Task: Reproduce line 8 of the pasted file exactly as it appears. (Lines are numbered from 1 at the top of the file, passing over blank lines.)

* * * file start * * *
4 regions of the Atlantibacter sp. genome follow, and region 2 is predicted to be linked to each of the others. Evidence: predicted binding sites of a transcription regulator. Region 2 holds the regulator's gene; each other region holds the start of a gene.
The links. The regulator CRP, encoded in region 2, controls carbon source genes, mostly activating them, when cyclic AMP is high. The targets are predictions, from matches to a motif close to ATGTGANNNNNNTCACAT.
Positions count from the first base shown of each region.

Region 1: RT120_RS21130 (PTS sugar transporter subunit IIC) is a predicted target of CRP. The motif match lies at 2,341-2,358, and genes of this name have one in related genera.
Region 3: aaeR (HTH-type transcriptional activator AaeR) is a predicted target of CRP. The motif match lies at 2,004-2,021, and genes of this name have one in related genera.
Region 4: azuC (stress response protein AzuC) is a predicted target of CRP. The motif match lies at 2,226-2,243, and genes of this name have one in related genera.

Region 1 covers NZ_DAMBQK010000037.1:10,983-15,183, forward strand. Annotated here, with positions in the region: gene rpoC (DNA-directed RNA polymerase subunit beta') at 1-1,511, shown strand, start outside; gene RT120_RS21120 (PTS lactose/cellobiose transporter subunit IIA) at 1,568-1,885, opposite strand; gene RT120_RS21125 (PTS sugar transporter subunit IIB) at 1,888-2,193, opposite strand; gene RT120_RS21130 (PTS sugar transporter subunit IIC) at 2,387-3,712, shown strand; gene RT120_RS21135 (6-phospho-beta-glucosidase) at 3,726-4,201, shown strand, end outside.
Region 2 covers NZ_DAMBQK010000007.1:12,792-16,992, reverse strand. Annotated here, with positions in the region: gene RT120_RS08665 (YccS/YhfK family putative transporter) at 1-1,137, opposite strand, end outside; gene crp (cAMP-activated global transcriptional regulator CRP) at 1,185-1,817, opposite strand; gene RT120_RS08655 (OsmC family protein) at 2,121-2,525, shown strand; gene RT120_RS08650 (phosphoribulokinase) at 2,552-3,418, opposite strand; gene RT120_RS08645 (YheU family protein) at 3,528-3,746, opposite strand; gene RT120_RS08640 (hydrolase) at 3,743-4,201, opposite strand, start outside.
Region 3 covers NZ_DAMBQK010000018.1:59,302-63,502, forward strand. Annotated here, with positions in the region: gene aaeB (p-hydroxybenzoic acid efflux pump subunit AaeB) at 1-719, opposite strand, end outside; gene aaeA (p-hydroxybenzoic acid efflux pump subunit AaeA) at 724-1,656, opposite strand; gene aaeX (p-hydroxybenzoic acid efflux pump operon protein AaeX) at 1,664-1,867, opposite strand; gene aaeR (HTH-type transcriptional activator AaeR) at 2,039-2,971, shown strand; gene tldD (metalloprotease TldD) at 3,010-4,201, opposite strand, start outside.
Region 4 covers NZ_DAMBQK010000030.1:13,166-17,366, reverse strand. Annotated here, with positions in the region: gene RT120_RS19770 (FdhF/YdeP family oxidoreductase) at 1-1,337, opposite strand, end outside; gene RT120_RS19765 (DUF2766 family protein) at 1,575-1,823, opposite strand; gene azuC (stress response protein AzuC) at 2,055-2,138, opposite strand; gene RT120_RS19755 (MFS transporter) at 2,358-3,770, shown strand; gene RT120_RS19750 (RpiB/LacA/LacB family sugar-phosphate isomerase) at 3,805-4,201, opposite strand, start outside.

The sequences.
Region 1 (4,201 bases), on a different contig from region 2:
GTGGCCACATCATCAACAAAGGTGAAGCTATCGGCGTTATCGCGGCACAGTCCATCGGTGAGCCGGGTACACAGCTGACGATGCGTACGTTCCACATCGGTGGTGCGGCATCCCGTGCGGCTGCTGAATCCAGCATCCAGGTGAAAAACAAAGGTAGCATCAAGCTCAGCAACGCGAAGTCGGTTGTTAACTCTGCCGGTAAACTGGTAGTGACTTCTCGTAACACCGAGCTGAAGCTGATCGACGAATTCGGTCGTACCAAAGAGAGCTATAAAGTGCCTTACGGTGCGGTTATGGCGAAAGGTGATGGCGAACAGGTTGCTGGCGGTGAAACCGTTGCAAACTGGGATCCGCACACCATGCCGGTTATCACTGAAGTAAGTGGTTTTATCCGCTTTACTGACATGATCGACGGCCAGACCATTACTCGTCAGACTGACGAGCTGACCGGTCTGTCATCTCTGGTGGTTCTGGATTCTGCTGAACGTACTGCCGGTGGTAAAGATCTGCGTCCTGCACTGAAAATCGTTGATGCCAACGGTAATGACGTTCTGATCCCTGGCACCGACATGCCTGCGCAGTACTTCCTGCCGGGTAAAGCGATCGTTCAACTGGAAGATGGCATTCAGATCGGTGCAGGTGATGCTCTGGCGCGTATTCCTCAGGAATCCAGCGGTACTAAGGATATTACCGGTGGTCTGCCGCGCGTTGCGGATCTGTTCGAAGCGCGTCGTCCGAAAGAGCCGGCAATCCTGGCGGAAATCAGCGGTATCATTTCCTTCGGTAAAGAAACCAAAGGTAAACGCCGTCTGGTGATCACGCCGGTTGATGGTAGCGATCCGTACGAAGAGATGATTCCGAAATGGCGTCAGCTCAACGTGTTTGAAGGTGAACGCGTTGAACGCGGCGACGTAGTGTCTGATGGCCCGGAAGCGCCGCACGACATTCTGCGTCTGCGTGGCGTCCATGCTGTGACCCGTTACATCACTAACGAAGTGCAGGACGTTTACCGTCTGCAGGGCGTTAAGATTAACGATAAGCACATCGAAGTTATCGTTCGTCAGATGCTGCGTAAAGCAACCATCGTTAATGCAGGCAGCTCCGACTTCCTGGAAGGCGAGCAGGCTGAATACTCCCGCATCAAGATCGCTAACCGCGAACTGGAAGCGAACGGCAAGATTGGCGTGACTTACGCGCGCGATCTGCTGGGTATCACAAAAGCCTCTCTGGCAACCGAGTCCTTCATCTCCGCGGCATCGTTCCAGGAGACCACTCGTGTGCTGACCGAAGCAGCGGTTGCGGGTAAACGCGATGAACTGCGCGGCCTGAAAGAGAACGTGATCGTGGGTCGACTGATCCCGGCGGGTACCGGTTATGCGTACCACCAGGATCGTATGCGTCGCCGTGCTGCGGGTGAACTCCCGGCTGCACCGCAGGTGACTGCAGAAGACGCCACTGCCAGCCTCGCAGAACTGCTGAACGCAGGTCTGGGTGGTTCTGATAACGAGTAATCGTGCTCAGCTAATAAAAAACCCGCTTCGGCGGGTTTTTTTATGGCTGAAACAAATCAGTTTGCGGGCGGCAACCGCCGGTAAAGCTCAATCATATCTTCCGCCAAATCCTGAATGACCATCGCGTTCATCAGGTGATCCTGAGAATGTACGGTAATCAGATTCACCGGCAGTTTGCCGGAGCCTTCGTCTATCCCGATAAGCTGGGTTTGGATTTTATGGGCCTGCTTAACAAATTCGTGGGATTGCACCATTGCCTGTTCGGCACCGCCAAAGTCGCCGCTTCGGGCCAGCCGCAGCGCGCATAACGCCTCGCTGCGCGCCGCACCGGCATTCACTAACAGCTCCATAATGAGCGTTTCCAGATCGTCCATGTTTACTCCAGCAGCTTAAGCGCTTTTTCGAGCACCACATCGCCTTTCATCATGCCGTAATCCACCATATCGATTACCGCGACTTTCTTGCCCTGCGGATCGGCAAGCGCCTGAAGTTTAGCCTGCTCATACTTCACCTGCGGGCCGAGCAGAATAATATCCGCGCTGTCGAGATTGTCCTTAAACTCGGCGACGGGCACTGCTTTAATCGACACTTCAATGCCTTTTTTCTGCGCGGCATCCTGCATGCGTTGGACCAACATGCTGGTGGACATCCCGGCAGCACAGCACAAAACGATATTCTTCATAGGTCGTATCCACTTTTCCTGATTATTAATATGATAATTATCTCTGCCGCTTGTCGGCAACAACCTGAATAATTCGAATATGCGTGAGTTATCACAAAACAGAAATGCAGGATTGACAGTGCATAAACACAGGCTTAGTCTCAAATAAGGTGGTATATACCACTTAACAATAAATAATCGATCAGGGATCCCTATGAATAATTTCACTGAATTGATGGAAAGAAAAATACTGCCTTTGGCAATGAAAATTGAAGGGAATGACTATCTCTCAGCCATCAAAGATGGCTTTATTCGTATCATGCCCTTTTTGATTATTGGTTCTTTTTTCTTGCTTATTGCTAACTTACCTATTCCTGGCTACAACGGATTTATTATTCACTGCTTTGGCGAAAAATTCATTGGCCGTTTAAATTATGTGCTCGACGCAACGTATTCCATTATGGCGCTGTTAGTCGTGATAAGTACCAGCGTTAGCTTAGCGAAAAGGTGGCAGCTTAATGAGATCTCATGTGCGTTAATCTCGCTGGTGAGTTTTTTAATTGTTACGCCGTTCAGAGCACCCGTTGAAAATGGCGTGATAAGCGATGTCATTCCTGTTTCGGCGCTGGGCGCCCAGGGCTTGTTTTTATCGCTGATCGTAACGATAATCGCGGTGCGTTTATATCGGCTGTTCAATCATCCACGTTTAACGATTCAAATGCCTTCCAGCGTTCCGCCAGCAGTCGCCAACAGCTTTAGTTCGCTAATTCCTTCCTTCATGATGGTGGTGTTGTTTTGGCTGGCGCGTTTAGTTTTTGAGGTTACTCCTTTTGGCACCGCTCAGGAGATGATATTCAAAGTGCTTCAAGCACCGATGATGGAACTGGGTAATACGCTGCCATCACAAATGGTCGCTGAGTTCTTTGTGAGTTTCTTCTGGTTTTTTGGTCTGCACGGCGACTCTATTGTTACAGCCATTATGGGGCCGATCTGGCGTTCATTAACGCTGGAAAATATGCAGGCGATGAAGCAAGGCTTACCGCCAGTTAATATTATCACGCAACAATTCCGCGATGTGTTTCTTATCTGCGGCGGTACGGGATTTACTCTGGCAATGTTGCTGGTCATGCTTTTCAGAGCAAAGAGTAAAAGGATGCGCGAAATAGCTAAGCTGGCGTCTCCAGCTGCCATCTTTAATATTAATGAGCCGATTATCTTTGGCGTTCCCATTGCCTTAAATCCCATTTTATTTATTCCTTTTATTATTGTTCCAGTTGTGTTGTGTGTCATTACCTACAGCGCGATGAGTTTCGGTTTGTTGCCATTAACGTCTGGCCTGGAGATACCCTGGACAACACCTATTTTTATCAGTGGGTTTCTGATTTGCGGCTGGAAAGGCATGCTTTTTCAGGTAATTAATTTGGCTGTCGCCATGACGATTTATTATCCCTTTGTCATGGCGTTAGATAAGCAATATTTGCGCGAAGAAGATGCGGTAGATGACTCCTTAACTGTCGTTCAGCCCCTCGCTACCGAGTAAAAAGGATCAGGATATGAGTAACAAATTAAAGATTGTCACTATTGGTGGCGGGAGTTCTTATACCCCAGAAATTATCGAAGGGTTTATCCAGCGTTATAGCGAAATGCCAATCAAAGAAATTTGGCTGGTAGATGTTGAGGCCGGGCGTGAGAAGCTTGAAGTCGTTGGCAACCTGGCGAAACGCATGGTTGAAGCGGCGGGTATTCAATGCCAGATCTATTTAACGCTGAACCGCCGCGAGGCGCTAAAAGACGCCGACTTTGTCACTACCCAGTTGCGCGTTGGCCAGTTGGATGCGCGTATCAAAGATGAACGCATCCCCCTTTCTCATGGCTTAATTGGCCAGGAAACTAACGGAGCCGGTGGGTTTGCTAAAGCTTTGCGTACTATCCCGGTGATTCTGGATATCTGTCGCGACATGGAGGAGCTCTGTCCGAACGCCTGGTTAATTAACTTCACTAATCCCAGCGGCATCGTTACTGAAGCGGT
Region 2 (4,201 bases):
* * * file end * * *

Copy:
Region 2 covers NZ_DAMBQK010000007.1:12,792-16,992, reverse strand. Annotated here, with positions in the region: gene RT120_RS08665 (YccS/YhfK family putative transporter) at 1-1,137, opposite strand, end outside; gene crp (cAMP-activated global transcriptional regulator CRP) at 1,185-1,817, opposite strand; gene RT120_RS08655 (OsmC family protein) at 2,121-2,525, shown strand; gene RT120_RS08650 (phosphoribulokinase) at 2,552-3,418, opposite strand; gene RT120_RS08645 (YheU family protein) at 3,528-3,746, opposite strand; gene RT120_RS08640 (hydrolase) at 3,743-4,201, opposite strand, start outside.